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City balances budget without parking meter rate increase



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November 03, 2010 | 08:55 AM
For the second year in a row, city property owners will see the same tax rate when their bills arrive in the mail late next month.

City Council members unanimously approved publishing its 2011 balanced budget and notice for the Nov. 22 public hearing with a $5.51 tax rate per $1,000 of assessed value. The city's portion of the tax bill makes up 27 percent of the total. The city is one of six taxing bodies listed on the tax bill property owners will receive in late December.

The city's tax rate was finalized Monday night, one week after council members cut several items and balanced the budget for a few hours. The budget no longer was balanced later that evening Oct. 25 when there weren't enough votes to remove the city assessor and replace her with an assessment firm. That change was expected to save $18,000 in 2011 and $50,000 each year after that. Without that cut, city officials were sent back to the drawing board to figure out how to reduce and balance the budget again.

Since that special budget meeting on Oct. 25, city officials realized the valuation for manufacturing in the city was not included in the previous 2011 budget numbers. Retaining some of the program cuts and the 2010 budget numbers, city officials were able to balance the budget without increasing property taxes or doubling parking meter rates.

On Oct. 25, council members agreed to increase parking meter costs from 50 cents per hour to $1. The extra $200,000 to $400,000 was expected to be used to balance the budget. But Monday night City Administrator Dennis Jordan said because of the additional manufacturing valuation, the budget was balanced without those additional revenues and the council will not raise the rates at this time.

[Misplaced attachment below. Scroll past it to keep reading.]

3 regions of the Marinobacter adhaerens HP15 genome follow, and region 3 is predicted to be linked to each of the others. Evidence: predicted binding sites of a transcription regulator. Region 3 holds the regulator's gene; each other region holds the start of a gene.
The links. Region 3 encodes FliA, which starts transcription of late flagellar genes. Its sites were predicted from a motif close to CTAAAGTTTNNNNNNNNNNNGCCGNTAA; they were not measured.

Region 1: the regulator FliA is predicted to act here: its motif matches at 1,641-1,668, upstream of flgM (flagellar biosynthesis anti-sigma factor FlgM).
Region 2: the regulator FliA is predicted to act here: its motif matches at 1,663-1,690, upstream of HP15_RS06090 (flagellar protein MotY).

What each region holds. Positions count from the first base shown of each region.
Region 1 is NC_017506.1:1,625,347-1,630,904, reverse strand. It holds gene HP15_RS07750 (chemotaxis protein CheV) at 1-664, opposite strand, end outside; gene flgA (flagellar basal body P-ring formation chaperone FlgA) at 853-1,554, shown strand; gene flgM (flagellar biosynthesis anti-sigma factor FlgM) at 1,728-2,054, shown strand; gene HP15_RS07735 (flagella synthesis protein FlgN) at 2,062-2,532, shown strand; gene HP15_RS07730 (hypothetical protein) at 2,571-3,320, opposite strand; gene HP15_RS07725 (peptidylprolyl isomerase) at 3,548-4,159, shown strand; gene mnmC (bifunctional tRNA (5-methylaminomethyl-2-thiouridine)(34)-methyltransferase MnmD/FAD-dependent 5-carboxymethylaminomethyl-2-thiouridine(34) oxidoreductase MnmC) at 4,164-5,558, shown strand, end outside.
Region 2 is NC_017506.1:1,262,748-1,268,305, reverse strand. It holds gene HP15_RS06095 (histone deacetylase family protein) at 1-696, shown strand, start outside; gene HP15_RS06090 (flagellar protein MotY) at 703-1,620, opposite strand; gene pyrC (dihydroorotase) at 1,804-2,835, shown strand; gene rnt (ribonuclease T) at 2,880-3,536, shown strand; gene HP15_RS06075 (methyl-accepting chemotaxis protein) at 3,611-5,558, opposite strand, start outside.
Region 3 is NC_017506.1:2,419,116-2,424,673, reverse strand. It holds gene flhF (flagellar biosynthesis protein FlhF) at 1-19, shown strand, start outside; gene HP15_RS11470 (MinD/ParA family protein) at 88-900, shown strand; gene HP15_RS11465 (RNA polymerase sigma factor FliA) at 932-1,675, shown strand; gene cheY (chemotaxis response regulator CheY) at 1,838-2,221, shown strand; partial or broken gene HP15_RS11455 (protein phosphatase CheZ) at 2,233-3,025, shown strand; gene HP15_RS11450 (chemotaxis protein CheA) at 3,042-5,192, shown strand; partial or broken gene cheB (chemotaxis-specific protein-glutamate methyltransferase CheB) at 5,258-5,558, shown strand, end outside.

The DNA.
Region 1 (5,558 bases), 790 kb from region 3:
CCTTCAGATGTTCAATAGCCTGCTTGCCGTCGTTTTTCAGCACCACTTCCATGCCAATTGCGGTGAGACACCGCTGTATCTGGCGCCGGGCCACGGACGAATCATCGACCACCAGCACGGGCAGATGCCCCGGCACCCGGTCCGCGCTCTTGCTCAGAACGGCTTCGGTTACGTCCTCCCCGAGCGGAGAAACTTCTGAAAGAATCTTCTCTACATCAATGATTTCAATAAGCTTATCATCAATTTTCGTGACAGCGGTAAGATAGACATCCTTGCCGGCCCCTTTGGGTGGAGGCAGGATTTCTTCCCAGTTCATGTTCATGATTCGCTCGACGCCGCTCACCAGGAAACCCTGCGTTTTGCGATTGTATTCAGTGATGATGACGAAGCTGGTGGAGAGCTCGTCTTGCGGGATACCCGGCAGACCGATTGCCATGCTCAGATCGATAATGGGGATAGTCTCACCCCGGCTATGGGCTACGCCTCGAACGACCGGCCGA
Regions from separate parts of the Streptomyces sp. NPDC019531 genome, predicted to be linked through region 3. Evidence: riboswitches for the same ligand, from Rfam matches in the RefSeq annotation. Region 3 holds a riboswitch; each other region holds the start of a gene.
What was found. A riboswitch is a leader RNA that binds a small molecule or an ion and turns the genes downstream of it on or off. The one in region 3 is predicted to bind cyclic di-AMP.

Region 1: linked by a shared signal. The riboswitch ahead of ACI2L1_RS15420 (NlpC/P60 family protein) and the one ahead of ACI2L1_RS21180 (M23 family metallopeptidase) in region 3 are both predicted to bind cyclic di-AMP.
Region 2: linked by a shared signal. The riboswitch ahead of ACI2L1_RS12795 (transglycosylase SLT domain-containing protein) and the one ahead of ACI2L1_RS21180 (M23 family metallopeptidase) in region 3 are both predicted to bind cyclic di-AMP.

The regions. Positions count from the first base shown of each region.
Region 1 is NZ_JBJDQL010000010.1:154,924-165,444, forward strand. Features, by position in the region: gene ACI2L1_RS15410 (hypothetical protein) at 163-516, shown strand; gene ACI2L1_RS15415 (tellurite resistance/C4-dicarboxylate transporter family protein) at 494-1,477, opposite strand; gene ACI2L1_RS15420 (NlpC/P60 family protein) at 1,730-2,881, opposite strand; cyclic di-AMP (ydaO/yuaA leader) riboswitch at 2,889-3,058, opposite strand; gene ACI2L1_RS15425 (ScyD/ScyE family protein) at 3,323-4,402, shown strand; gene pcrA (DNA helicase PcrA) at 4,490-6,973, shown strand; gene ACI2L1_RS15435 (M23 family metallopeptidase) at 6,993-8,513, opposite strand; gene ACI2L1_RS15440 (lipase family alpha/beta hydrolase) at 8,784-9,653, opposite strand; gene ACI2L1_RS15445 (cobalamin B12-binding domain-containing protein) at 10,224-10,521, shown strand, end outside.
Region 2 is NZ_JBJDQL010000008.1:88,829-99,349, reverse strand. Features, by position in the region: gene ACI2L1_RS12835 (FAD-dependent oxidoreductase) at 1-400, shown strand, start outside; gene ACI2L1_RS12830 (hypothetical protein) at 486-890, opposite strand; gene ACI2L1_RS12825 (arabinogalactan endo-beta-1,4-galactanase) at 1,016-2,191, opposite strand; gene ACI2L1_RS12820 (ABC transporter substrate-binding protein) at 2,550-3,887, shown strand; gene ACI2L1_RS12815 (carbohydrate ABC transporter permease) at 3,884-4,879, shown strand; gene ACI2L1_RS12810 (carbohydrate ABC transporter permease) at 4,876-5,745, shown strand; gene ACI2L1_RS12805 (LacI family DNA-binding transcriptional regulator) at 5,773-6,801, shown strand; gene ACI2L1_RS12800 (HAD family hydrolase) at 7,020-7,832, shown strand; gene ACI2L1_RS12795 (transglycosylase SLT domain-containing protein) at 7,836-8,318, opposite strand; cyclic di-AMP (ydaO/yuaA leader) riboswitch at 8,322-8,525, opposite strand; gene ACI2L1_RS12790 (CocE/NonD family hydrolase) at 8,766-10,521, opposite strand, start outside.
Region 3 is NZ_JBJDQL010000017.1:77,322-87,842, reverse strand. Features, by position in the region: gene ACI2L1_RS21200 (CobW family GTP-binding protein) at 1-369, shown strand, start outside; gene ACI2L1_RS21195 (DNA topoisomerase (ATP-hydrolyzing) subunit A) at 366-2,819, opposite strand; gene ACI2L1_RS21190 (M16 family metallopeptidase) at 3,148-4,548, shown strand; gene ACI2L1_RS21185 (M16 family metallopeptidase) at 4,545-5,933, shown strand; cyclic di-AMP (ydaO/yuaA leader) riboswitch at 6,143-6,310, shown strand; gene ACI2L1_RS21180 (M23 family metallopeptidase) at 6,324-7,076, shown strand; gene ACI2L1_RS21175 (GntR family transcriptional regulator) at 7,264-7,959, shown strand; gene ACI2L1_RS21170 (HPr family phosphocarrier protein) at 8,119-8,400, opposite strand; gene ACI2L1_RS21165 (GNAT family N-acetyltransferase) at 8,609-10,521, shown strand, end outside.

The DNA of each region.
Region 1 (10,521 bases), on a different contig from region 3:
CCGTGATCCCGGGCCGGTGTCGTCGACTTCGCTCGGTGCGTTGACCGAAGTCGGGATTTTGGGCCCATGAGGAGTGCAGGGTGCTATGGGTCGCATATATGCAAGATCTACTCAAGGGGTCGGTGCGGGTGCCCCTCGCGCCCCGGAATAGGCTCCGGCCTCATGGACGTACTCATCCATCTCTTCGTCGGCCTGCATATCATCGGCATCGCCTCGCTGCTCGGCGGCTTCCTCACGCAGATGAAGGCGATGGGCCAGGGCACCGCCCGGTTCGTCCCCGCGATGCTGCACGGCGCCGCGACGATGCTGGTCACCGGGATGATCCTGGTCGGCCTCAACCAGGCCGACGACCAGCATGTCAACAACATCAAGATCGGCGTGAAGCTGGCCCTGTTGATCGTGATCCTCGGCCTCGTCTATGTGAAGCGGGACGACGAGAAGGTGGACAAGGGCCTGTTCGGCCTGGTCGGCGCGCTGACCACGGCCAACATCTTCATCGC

Alderman Todd Krause also said the city's ability to balance the budget was aided by a reduction in expenditures for capital projects. There is only $65,000 budgeted for capital projects for 2011, as opposed to $368,000 last year.

Among the most recent cuts include elimination of the summer brush pickup program ($15,000), the Christmas gift cards for employees ($3,000), Plan Commission wages ($2,000) and Four Season Nature Preserve personnel ($4,000).

Other significant cuts made to the budget prior to the Oct. 25 meeting included 150 shifts of eight hours each for reserve police officers used downtown during the summer. That cut $20,000 from the budget. The Police Department also cut another $20,000 from several budget items.

Raising the cost of adult daily beach passes ($30,000) and raising the business license and fees ($6,000), will increase revenues.

The city's 2011 tax rate means a property owner with a home assessed at $250,000 will pay $1,377 in taxes for city services. In 2009, the city's tax rate was $5.32, in 2008 it was $5.28 and $5.21 in 2007.

For 2011, the city's total expenditures and revenues match at $7.82 million, up 1.9 percent from the 2010 approved budget of $7.68 million. General government expenditures increased 3.8 percent, up to $1.27 million.

Public safety expenditures increased 0.1 percent to $3.42 million. Public works expenditures decreased 0.3 percent to $1.40 million. Health human services expenditures increased the most at 8.8 percent to $1.09 million. Culture, recreation and education expenses increased 2.9 percent while conservation and development expenses decreased 2.9 percent.

The city will pay off $1.058 million in debt in 2011.

Former aldermanic candidate Terry O'Neill wasn't pleased with the budget. During the public comments portion of the special council meeting Monday, he said the city will have to borrow $3.5 million to operate the city at the end of next year. He said there will be a cash flow problem and with "city funds at a near minimum" the council will borrow the money and "sell it to the taxpayers" as capital projects, but "it is actually going to be a loan to cover operating expenses."

The council included in the 2011 budget money to borrow about $3.5 million for capital projects, including road work and a new Fire Department ladder truck. The city has about $2 million in reserve funds and any borrowed money would be used during the next three years for capital improvements only, Jordan said in response to O'Neill. He also said the state ensures borrowed money is used appropriately, not for operating expenses.

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